wrote this application on an XP SP2 machine. the development IDE was VS .NET 2005 Beta 2 with the September CTP of WinFX installed. the main hassle is that i had to uninstall the previous version of VS 2005 Beta 2 that i had already installed, to install the WinFX runtime beforehand (order matters). the part that currently sucks is that VS.NET does not have a drag and drop (e.g. WinForms) designer for XAML. there is a stand alone product (Sparkle) that is being developed to support designers, and ultimately VS.NET will get a designer (codenamed Cider). there are also some freeware designers such as Mobiforms Aurora. but since i dont mind pain, i went ahead and created the XAML for this by hand. at least VS.NET does provide XAML intellisense which works relatively well. there is also a tool called XamlPad which will give you a real time view of XAML, but its not exactly stable and does not provide intellisense.

for media playback it'll just use what is provided by WPF and the Media Player SDK when necessary (e.g. for DVD playback). although i could use the Media Center Edition SDK, i did not want to make that dependency so that this sample would be more accessible to other developers.


the first thing to handle was the splash screen. the real thing works by fading the desktop into the background and bringing up a 3D rotatable menu of options. for the fade, i used some pInvoke calls to get a screen shot of the desktop. that image was converted from a Bitmap to a BitmapImage object and associated with an <Image/> tag on the application that took up the entire screen. then 2 animations are kicked off. one animation changes the opacity of the image from opaque to transparent. the other animation changes the size of the image from full screen to 0. the combination of animations makes it look like it is fading into the background. now what i really wanted to do is have a 'live preview' of the desktop, instead of a screenshot. looked at the HwndHost to see if i could use that with a VisualBrush to create the effect ... but i was not able to figure this out. from a newsgroup response, it does not look like it is possible to create a 'live preview' of an application from WPF like Vista can do.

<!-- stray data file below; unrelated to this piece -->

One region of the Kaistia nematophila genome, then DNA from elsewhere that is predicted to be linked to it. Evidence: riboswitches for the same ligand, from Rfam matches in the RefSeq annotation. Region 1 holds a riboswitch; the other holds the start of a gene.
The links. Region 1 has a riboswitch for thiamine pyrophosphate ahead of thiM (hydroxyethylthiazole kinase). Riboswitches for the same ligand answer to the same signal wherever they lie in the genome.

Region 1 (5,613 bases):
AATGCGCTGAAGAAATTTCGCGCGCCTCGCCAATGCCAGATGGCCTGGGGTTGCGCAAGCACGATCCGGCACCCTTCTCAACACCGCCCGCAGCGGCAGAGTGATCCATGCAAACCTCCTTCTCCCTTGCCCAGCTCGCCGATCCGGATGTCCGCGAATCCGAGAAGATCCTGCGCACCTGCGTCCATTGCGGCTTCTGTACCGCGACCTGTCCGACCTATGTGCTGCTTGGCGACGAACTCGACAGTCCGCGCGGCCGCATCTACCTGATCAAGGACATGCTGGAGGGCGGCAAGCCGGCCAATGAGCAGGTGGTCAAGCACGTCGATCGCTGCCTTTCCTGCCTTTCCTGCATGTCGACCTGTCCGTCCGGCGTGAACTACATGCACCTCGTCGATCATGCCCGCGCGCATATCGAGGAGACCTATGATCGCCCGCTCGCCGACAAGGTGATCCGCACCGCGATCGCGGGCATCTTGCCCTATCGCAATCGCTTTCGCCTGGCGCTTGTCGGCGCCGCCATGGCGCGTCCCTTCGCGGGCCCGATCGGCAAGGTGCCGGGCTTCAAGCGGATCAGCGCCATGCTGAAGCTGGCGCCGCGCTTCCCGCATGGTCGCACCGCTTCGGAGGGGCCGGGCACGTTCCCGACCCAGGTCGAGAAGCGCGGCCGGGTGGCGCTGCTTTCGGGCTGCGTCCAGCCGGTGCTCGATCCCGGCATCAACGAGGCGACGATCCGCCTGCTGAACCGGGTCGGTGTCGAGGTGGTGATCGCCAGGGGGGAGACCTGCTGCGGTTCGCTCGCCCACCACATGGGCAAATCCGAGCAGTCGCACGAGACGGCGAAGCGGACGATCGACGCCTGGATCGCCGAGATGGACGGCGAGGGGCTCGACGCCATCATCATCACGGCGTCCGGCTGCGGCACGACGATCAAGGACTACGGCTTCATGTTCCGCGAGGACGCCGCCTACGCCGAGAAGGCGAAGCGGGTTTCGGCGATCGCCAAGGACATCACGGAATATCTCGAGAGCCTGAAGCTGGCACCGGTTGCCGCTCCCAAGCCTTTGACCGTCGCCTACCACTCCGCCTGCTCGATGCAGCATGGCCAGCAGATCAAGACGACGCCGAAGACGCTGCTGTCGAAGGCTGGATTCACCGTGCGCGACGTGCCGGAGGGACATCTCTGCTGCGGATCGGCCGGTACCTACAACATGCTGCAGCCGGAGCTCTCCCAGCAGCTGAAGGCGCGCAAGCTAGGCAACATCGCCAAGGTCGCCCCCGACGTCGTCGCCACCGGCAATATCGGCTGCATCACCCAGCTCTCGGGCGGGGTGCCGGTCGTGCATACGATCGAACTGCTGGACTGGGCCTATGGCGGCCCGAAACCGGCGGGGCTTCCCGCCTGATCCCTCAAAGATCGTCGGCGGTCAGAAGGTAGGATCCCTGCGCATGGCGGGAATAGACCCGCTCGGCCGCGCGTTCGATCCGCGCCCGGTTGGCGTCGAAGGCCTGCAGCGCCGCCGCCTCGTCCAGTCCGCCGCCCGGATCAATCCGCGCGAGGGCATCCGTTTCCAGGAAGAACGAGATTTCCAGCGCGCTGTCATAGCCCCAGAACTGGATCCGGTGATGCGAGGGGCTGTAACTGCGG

when you exit, FrontRow transitions out the 3D menu and slides back in the desktop. what i wanted to do was to just change the opacity of the whole window to 0 and then close the window. this would give the effect of the desktop coming back into focus. the problem is that WPF will not let you effect the opacity of the Window. to do this you need to revert to pInvoking some Win32 calls. this is lame, since you were able to adjust the opacity of Windows in WinForms. i did not want to pInvoke, so i just closed the window.

as the desktop fades away, the Menu is animated into view. the Menu consists of 4 items (Music, Photos, DVD, and Video). its a 3D menu that can be rotated. i used a Viewport3D to recreate the menu. all it consists of is 4 plane meshes that use an ImageBrush to texture the plane with the image. then i used animations to reposition the plane meshes to recreate the rotating of the menus. the only problem i have with this is that there is a little bit of tearing when the planes overlap. FrontRow animates the menu in from the lower left. WPF can certainly do this, but i chose not to. instead it is just brought into view through the reflowing of the document as the desktop image shrinks. FrontRow also has reflections from the menu items. er, um, i have seen some simple reflection samples, but i dont know how to apply that to Viewport3D elements. pretty sure it can be done though because i think that is what Microsoft Max is doing with their picture frame view? for the layout of this form i used a DockPanel. the menu items text is docked to the bottom and then the Viewport3D is set to fill the entire space through LastChildFill="True" on the DockPanel. i don't like LastChildFill. would prefer to specify explicitly which element i wanted to Fill using a syntax on that element like DockPanel.Dock="Fill". the reason being is because order of elements effects Z-Order. the element that is rendered last has the highest Z-Order. in this example, the Viewport3D must be the last element to Fill, but i would prefer for the Label to have the highest Z-Order and render on top of the Menu. hopefully MS will change this in a later WPF release; else let us manually override Z-Order. next, the Label is docked to the bottom. had to set its FontSize to make it larger. the problem is that it does not look like FontSize changes when the form is resized. so i need to figure out how to make Fonts scale properly. assumed that there it would automatically resize or that i could specify it with some HTML like syntax (FontSize="XLarge"). finally, FrontRow has a slick animation when a menu item is selected. basically the Label and the Viewport3D are translated to the top of the screen for the next page. the view of the Viewport3D is also changed so that the camera focuses in on the selected item. this could also be done in WPF, but it would have been more of a challenge that i'm currently up to. instead, i just collapse the MainMenu panel and then make the selected items menu visible.